30 October 2015

My comments at the AAUP "Fair Contract Now" Rally @ CCSU


AAUP Rally @ CCSU 10/29/30
 
My name is Gil Gigliotti, and, with a brand-spankin’-new PhD in hand, I arrived at CCSU in the fall of 1992. They were troubled financial times then; no raises at all for at least the first three years.  In fact, my wife and I even qualified for a low-income mortgage program here in New Britain! Over the years, there have been wage freezes, and furloughs, and give-backs, and I’ve even had good offers to go elsewhere.  I haven’t gone anywhere else because I have become quite fond of my adopted hometown of New Britain and have grown to love and respect CCSU -- my students (current and alumni), my colleagues from across the campus, and the mission we have for all of Connecticut.
 
Today, in honor of my current ENG 213 students, I was going to serenade ConnSCU President Ojakian with a rendition of Randy Newman’s “Mr. President, Have Pity on the Working Man,” with such verses as,

 
We’re not asking for you to love us
You may place yourself high above us
Mr. President, have pity on the working man!
 
But I can’t sing or play the piano, and, more importantly, we are not asking for anyone’s pity.
 

What we seek today are fairness and respect for our students, our faculty and staff, our university, and our fellow citizens – a fairness and respect that seem oddly lacking in the Board of Regents’ initial contract proposals (not to mention the misbegotten Transform 2020).
 
What we seek is help in running our university the way a university needs to be run so that it REMAINS a university – that is, a universe of learning, and teaching, and researching, and creating, and building!
 
Now I’ve written a little something, entitled “DISS-ed,” on which I’ll need your help!
When I say “Dear Board of Regents,” you yell out DON’T DISS CCSU!
 
 
DISS-ed (Dear Board of Regents)
 
It would be easy to be DISS-heartened,
but the students, alumni, and faculty of CCSU have too much heart.
 
Dear Board of Regents, DON’T DISS CCSU!
 
It would be easy to get DISS-couraged,
but the students, alumni, and faculty of CCSU display remarkable acts of courage every day.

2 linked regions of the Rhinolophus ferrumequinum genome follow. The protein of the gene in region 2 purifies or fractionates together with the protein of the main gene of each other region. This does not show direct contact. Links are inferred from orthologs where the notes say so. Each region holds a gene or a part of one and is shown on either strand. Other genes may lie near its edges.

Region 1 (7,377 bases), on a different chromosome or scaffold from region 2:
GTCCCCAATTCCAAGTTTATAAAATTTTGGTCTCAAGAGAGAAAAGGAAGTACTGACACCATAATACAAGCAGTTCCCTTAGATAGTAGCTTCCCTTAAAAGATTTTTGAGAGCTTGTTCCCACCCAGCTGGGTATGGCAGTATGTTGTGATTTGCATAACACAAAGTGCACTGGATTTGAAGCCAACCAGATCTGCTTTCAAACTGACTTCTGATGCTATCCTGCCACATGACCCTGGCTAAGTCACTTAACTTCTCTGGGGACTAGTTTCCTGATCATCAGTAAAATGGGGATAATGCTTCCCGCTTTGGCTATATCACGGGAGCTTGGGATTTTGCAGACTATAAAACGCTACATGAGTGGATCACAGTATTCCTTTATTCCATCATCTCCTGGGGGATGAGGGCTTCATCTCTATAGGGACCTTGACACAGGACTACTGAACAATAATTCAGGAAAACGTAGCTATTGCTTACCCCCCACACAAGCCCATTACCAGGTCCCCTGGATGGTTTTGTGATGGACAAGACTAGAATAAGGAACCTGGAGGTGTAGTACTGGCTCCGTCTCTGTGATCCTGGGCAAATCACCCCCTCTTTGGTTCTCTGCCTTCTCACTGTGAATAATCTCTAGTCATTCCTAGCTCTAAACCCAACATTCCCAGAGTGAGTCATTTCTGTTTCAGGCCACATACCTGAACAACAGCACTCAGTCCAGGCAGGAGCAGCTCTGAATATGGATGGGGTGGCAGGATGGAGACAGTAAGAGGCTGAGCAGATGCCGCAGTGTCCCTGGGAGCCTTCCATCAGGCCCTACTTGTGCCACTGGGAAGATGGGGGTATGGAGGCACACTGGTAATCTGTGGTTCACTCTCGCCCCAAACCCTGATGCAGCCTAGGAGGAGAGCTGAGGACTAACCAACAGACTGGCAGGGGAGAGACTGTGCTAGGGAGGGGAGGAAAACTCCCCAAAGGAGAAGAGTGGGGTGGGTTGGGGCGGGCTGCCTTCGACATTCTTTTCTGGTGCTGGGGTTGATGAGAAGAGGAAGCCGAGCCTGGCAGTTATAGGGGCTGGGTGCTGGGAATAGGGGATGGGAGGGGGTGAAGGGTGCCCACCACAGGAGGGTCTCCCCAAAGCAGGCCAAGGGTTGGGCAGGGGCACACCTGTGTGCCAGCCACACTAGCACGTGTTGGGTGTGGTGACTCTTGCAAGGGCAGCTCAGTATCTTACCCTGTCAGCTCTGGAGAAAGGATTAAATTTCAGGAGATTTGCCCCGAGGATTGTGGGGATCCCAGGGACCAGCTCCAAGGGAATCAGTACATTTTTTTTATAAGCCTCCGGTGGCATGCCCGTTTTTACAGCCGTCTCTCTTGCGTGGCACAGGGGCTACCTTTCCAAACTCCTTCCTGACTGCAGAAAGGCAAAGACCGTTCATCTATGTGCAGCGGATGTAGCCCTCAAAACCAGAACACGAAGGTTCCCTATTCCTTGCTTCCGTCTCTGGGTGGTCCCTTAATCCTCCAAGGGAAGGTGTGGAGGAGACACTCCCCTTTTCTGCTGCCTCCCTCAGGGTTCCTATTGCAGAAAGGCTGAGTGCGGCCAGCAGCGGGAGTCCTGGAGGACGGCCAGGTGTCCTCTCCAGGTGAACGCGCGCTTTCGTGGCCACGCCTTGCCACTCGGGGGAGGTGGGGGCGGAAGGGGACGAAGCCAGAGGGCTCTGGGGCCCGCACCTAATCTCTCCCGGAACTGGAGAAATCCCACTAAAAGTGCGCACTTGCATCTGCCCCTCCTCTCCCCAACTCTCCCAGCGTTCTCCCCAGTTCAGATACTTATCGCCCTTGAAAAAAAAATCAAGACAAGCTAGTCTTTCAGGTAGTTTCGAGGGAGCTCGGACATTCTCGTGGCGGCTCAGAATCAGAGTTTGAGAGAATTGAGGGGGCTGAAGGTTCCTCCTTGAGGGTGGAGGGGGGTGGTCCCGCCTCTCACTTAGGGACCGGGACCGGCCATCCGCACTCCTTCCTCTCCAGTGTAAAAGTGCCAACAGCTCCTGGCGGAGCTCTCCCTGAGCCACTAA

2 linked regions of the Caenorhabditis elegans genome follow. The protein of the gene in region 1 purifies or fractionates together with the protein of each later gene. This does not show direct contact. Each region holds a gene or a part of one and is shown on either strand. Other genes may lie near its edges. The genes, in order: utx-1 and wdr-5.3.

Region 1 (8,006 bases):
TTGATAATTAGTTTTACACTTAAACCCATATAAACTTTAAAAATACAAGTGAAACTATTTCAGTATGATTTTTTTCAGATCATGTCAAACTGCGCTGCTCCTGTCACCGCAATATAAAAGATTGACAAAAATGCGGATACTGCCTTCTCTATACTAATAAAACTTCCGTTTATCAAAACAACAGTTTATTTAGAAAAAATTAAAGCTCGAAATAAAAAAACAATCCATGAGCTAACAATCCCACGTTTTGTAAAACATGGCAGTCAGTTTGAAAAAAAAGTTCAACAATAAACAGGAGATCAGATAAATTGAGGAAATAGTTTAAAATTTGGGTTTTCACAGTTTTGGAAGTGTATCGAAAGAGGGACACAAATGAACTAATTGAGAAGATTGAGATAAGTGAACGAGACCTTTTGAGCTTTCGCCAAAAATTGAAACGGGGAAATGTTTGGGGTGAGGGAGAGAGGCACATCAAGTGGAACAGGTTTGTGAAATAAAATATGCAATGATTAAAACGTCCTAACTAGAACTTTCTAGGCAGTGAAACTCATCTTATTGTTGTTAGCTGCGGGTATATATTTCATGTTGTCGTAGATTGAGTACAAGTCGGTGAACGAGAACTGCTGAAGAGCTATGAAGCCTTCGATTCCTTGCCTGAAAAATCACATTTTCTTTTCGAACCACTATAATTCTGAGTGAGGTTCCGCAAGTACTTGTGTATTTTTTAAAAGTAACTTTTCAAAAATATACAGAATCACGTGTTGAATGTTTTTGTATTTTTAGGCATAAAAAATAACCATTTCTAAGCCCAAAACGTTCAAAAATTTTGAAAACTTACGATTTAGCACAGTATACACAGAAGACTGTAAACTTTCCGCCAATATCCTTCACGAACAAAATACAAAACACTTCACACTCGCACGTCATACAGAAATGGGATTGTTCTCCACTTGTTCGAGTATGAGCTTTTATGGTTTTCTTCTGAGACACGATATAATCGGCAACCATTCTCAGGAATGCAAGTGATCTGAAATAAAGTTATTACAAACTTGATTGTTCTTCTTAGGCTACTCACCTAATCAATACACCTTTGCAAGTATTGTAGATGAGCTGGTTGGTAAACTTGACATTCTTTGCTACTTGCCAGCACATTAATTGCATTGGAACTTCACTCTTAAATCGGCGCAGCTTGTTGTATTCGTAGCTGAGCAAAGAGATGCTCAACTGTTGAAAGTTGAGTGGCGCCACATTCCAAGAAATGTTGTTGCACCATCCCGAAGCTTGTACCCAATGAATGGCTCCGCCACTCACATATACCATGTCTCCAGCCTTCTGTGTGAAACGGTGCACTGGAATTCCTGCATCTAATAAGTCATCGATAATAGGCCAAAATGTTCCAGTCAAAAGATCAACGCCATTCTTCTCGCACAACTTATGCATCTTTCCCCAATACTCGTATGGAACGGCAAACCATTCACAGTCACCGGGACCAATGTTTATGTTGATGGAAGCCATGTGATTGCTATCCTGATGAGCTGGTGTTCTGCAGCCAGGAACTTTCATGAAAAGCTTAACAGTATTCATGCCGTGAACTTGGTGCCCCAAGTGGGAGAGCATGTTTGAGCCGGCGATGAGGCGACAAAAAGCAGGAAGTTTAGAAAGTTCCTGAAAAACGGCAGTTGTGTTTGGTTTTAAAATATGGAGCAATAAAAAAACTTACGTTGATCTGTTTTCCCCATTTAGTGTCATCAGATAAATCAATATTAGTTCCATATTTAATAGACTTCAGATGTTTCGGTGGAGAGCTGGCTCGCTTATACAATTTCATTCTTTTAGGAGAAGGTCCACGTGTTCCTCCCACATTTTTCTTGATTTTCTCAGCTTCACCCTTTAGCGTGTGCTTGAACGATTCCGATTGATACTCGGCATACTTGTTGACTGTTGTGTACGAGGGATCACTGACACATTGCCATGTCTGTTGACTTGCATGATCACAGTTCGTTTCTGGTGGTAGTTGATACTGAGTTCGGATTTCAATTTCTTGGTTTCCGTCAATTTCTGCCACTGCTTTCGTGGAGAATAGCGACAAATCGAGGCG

Dear Board of Regents, DON’T DISS CCSU!
 

It’s very tempting to DISS-trust each other,
but real negotiation requires mutual trust.
 
Dear Board of Regents, DON’T DISS CCSU!
 
and finally
 
We must never DISS-engage,
for true education
(that is, learning, and teaching, and researching, and creating, and building)
demands our engagement
with each other,
with our cities,
with our state,
with our nation,
with our world!
 
Dear Board of Regents, DON’T DISS CCSU!
 
DON’T DISS CCSU!
DON’T DISS CCSU!
DON’T DISS CCSU!
DON’T DISS CCSU!
DON’T DISS CCSU!
DON’T DISS CCSU!
 
 
 
****************************************************************

Author's Note:

I should make clear that I'm very aware of what Ben Franklin wrote in his Autobiography about the great effect the Great Awakening preacher George Whitefield had on his audiences and how much he hurt himself by publishing his sermons:

I am of opinion if he had never written any thing, he would have
left behind him a much more numerous and important sect,
 and his reputation might in that case have been still growing,
 even after his death, as there being nothing of his writing
 on which to found a censure and give him a lower character,
 his proselytes would be left at liberty to feign for him as
 great a variety of excellence as their enthusiastic admiration
might wish him to have possessed.
 
 

Day 171: The Sinatra Centennial Memorabilia Celebration



29 October 2015

Subjects (alphabetically listed) discussed this week in my classes



 "Ally McBeal: The Musical (Almost)"
(David Kelly)
 
Footlight Parade
(Busby Berkeley)
 
The Iliad of Homer 
(Alexander Pope)
 
"Leda and the Swan"
(William Butler Yeats)
 
 Letters From an American Farmer
(J. Hector St. John de Crevecoeur)
 
My Freshman Year:
What a Professor Learned by Becoming a Student 
(Rebekah Nathan)
 
"On the Inevitable Decline into Mediocrity of the Popular Musician 
Who Attains a Comfortable Middle Age"
(David Musgrave)
 
Poems on Various Subjects Religious and Moral 
(Phillis Wheatley)
 
Trouble in Paradise
(Randy Newman)
 
 

Day 170: The Sinatra Centennial Memorabilia Celebration



05 October 2015